If you love the flavor of jalapeños and want an even milder version of the original, try the mild cultivar, sometimes sold a “coolapeño”.
Named after the town of Jalapa, Mexico, this is the most popular chile pepper in the United States. Jalapeño produces 3-inch, thick-walled, moderately hot pods with deep green color that matures to a bright red. Sometimes there are hints of black or purple on the skin as well. The skin may show a netting pattern as fruit ages, but it does not affect flavor. Harvest jalapeno peppers by pinching them carefully from the stem when they are firm. Jalapeño plants yield a bountiful harvest in dry or humid, hot or cool climates. The compact plants grow well in containers.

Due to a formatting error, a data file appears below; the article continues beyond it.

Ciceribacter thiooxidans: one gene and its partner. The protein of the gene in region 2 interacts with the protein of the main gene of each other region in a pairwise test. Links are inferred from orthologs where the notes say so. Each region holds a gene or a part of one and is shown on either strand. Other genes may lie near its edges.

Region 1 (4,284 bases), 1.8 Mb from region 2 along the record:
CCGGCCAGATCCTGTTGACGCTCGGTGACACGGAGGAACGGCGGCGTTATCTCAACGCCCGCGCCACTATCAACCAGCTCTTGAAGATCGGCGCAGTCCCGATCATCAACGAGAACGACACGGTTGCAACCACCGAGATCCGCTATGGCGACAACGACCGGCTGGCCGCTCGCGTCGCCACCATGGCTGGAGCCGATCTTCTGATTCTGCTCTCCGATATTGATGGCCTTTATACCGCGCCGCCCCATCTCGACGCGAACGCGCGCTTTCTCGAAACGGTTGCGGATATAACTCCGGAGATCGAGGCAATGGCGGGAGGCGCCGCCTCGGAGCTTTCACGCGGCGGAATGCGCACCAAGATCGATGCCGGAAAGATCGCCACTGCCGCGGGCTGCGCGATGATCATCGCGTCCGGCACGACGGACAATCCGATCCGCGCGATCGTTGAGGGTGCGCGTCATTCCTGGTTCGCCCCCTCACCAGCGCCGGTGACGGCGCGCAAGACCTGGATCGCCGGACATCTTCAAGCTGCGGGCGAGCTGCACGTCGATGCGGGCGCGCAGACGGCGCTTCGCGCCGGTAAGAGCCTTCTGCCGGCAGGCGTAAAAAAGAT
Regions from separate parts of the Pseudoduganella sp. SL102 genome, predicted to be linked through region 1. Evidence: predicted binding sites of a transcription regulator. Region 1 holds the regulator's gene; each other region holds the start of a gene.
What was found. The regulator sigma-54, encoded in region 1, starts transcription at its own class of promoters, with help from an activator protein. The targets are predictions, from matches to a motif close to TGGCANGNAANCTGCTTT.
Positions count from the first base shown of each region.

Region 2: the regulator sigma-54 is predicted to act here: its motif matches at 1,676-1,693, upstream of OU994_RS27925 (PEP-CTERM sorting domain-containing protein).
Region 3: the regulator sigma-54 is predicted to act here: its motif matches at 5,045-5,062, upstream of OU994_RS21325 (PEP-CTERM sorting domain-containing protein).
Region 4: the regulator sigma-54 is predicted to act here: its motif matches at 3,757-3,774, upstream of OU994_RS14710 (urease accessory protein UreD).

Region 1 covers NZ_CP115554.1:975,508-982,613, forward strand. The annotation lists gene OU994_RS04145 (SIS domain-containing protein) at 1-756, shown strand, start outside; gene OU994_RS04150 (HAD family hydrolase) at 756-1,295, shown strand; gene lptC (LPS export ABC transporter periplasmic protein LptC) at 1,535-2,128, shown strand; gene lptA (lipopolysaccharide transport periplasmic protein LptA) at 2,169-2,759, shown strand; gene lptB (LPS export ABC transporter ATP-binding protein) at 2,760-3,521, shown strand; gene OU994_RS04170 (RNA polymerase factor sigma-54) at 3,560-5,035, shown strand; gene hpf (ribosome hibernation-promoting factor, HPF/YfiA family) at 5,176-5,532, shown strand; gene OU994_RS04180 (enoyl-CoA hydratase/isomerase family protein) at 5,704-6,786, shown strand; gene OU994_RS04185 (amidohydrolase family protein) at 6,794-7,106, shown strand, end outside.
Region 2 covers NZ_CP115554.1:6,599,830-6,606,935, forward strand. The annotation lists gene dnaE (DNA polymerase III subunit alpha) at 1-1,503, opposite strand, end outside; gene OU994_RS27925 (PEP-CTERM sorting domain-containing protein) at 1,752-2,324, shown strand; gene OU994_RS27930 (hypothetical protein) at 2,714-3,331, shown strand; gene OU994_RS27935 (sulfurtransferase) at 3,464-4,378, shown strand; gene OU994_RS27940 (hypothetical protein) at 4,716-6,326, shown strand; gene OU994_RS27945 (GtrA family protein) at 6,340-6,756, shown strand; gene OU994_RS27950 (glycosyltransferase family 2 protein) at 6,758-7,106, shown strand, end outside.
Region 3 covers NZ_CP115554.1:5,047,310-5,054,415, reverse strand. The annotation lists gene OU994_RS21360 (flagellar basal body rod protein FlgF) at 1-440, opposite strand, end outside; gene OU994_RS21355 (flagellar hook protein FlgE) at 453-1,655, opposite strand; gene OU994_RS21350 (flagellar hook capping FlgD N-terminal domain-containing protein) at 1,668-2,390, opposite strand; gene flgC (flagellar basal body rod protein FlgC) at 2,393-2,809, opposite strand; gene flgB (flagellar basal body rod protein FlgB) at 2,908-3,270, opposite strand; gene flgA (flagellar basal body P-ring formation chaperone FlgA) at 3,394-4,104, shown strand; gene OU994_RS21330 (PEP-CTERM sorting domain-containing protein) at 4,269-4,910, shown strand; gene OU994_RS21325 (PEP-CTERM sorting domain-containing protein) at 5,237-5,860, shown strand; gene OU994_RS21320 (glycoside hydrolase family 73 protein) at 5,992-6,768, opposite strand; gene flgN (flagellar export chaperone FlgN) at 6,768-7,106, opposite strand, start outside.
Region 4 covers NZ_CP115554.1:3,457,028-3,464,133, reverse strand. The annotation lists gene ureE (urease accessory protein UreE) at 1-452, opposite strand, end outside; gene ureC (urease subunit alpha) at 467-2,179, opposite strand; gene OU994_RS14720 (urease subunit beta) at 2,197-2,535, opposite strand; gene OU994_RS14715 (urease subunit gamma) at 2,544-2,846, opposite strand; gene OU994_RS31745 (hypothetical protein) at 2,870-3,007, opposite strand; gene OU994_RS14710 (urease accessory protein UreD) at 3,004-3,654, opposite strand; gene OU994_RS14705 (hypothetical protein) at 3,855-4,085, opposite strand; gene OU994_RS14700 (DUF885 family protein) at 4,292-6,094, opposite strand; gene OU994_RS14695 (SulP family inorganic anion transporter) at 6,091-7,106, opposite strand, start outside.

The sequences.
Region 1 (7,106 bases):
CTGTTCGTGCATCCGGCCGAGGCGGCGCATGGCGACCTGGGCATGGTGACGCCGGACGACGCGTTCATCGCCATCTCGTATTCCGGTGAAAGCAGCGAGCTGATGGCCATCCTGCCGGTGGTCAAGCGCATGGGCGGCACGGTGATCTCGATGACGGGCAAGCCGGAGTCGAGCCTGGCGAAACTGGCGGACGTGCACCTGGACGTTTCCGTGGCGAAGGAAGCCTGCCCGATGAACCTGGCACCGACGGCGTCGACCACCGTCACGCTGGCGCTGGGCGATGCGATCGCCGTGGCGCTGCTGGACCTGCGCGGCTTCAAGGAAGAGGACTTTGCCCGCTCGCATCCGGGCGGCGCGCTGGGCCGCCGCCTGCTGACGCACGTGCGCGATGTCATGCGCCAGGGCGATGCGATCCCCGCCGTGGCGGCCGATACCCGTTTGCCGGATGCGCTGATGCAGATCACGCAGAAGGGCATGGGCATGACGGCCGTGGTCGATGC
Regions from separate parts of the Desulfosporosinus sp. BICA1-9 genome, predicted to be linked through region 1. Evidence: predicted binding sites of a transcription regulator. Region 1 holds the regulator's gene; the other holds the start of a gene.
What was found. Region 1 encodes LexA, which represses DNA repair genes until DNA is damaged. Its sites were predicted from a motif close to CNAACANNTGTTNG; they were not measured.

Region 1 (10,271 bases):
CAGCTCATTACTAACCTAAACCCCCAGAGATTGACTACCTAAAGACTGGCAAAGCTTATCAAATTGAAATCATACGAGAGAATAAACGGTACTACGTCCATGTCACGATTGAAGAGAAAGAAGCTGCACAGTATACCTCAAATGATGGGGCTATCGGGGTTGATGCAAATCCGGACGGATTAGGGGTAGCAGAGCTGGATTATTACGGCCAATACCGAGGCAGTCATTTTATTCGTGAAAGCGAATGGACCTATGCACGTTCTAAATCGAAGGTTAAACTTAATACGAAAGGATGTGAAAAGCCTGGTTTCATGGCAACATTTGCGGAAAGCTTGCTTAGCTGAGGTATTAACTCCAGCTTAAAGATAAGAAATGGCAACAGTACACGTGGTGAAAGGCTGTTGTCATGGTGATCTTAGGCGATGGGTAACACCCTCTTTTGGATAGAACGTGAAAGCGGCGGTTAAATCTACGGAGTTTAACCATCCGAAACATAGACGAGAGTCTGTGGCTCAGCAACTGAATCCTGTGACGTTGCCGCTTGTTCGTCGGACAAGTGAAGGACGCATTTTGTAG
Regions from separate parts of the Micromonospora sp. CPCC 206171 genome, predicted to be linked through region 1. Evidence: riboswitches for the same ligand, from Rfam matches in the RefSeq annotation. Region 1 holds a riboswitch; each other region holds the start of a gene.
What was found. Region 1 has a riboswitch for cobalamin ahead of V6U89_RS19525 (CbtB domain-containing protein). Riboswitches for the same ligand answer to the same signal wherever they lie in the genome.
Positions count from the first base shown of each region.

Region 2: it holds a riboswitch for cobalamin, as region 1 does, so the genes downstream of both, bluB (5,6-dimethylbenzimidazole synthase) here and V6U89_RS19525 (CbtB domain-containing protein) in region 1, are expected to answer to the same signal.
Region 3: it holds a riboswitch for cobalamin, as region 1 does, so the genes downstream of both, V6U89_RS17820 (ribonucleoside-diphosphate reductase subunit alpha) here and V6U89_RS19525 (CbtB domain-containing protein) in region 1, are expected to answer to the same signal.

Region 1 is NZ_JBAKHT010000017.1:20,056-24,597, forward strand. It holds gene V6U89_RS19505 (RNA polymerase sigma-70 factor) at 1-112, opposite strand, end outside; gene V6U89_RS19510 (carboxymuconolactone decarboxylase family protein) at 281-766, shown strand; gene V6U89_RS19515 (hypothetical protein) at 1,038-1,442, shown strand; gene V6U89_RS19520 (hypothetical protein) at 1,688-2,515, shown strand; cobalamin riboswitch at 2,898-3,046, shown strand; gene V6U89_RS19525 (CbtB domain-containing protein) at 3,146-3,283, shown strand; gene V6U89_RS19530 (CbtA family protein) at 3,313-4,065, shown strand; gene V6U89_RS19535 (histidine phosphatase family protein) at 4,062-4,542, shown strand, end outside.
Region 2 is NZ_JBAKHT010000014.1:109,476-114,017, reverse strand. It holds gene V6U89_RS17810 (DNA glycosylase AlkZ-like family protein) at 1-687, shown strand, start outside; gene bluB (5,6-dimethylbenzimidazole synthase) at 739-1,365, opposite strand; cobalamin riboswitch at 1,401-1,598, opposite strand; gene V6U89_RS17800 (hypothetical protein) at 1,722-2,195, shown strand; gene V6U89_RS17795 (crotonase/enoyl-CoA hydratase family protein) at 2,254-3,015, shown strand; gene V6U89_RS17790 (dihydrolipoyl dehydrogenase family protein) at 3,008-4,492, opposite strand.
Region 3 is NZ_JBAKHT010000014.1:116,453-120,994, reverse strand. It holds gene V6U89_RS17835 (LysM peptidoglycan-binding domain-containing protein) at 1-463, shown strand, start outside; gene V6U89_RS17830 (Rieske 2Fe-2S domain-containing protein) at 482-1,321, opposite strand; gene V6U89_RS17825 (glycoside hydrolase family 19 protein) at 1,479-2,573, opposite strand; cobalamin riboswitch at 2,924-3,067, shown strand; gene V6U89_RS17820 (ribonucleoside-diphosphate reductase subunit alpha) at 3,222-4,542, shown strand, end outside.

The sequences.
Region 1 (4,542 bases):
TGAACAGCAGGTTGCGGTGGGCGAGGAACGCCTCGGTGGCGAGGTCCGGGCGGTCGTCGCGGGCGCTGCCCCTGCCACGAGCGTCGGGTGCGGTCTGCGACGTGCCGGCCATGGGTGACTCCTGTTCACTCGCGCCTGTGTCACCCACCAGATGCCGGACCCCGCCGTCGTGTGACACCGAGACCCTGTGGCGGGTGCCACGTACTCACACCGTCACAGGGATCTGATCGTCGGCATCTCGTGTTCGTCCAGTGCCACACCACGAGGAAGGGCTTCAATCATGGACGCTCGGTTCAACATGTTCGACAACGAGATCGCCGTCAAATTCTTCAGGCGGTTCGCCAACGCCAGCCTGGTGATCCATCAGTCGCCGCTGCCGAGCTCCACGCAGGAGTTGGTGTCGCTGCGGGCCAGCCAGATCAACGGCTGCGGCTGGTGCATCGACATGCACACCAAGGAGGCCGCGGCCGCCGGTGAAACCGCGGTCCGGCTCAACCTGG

The jalapeño is pretty much the perfect amount of heat for those that like a little kick, but don’t want to challenge their taste buds to a duel. This is truly a pepper that’s found its niche, and it’s got big time fans all over the world.